While all other athletes on campus get countless tries to correct mistakes in each game that they play, the members of The Gregory School’s mock trial team only get one chance: competition day. For months, the ‘mockers’ rehearse, practice, and perfect every word that they’ll say in court.
While its credibility as a sport is debatable, the time and effort required to be on the team is just as much of a commitment as any other extracurricular on campus, if not more so.
Unlike in basketball, where someone can watch a game or two and understand how it all works, a high school attorney (and anyone else, for that matter) can’t understand what goes on inside a courtroom on the day of the regional competition— or, if you’re as good as the Gregory School’s White Team was this year, the state tournament — until they’re there. You can’t envision what it’ll be like, and if you try, you’ll still be surprised when you get there.
All you can do is know every piece of the story like the back of your hand, and go in thinking that you’re going to smoke the competition. If you’re anything like this year’s members, that means that you’ll do incredibly well. This year had an insane amount of potential for the entire group because for the first time in Gregory School history, there were three teams of six attorneys, not two.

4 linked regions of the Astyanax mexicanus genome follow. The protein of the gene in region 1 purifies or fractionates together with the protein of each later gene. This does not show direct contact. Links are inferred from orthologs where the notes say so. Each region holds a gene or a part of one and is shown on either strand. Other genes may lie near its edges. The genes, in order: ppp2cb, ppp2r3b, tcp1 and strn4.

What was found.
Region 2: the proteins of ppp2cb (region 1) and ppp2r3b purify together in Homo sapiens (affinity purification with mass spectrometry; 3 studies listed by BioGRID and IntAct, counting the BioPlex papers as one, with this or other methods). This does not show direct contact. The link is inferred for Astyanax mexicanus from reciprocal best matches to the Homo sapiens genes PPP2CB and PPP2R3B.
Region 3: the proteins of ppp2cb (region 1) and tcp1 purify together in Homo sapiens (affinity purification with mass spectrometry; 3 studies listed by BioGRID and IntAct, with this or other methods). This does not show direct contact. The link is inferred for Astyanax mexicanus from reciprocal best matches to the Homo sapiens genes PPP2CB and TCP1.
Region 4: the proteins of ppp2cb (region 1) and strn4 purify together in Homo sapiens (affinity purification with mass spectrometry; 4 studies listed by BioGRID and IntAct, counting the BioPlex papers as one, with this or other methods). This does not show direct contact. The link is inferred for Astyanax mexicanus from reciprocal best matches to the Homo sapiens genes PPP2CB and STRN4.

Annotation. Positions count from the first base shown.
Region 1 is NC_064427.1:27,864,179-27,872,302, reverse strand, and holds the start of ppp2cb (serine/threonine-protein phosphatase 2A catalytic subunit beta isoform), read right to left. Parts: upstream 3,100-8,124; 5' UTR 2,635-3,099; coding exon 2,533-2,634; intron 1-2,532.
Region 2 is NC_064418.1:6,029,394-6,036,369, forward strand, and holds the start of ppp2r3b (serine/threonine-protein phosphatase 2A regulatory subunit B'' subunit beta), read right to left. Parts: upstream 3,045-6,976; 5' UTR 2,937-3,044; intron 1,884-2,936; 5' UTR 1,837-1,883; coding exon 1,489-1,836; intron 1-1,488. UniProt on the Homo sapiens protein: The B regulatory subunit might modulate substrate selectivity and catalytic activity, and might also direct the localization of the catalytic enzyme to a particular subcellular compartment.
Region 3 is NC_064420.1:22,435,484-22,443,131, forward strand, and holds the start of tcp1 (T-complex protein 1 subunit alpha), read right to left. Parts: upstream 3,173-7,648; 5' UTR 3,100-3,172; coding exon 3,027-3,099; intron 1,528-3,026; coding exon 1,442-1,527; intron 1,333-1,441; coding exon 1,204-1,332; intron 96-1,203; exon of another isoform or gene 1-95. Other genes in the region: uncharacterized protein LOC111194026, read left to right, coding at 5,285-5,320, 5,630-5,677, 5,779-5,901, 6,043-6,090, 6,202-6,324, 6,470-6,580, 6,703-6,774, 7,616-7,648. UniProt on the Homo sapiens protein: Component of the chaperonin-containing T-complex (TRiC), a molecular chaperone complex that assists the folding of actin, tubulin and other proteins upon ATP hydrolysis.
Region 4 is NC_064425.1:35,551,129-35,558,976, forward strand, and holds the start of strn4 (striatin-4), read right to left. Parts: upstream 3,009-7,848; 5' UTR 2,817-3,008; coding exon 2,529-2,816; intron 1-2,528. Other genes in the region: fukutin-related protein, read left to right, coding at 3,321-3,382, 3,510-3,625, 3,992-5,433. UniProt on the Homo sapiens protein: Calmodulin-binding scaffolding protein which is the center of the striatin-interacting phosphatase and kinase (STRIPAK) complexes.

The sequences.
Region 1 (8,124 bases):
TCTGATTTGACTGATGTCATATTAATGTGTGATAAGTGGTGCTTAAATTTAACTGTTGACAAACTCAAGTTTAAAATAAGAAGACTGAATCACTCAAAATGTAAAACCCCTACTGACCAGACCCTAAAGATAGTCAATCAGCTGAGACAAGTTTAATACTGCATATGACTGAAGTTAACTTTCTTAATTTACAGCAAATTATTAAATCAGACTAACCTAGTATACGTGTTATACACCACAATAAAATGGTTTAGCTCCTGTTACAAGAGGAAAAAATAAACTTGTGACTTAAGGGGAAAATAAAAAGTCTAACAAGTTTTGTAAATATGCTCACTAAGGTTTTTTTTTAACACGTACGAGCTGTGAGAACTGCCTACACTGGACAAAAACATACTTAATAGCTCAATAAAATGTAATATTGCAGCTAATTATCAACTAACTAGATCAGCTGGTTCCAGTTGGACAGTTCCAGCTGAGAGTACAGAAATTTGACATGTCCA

It helped that a high number of freshmen entered the high school knowing they wanted to participate. Many freshmen all decided to commit as early as mid-October. But senior captains Ben Showard and Karam Katariya wanted more and kept recruiting. Finally, the 2016 season was looking promising: 18 students signed up, 11 of whom had never participated before.
Even though the case for each year doesn’t come out until mid-November, Dan Young, the team’s faculty advisor, pushed for an early start. Since there were so many new members, the team had to first learn “court etiquette”: before understanding the case, students first had to understand the general rules of mock trial and how everything worked. For weeks, they studied rule numbers, common objections, and practiced flawless responses to impress judges. Finally, after almost a month of weekly practices and weekend meetings at Whole Foods, the case was released.
Every year, the case alternates between civil and criminal complaints. Since last year was a criminal case year, discussing the wild story of Detective Quinn Penner, no one was surprised when a civil case was filed. This one was about the wrongful tazing of math teacher Avery Leon.
Immediately, the mentality shifted from general preparation to specific rehearsal based on exact information in the case. Each student selected two characters from the case; one they would direct examine, and one they would portray as a witness and cross examine.
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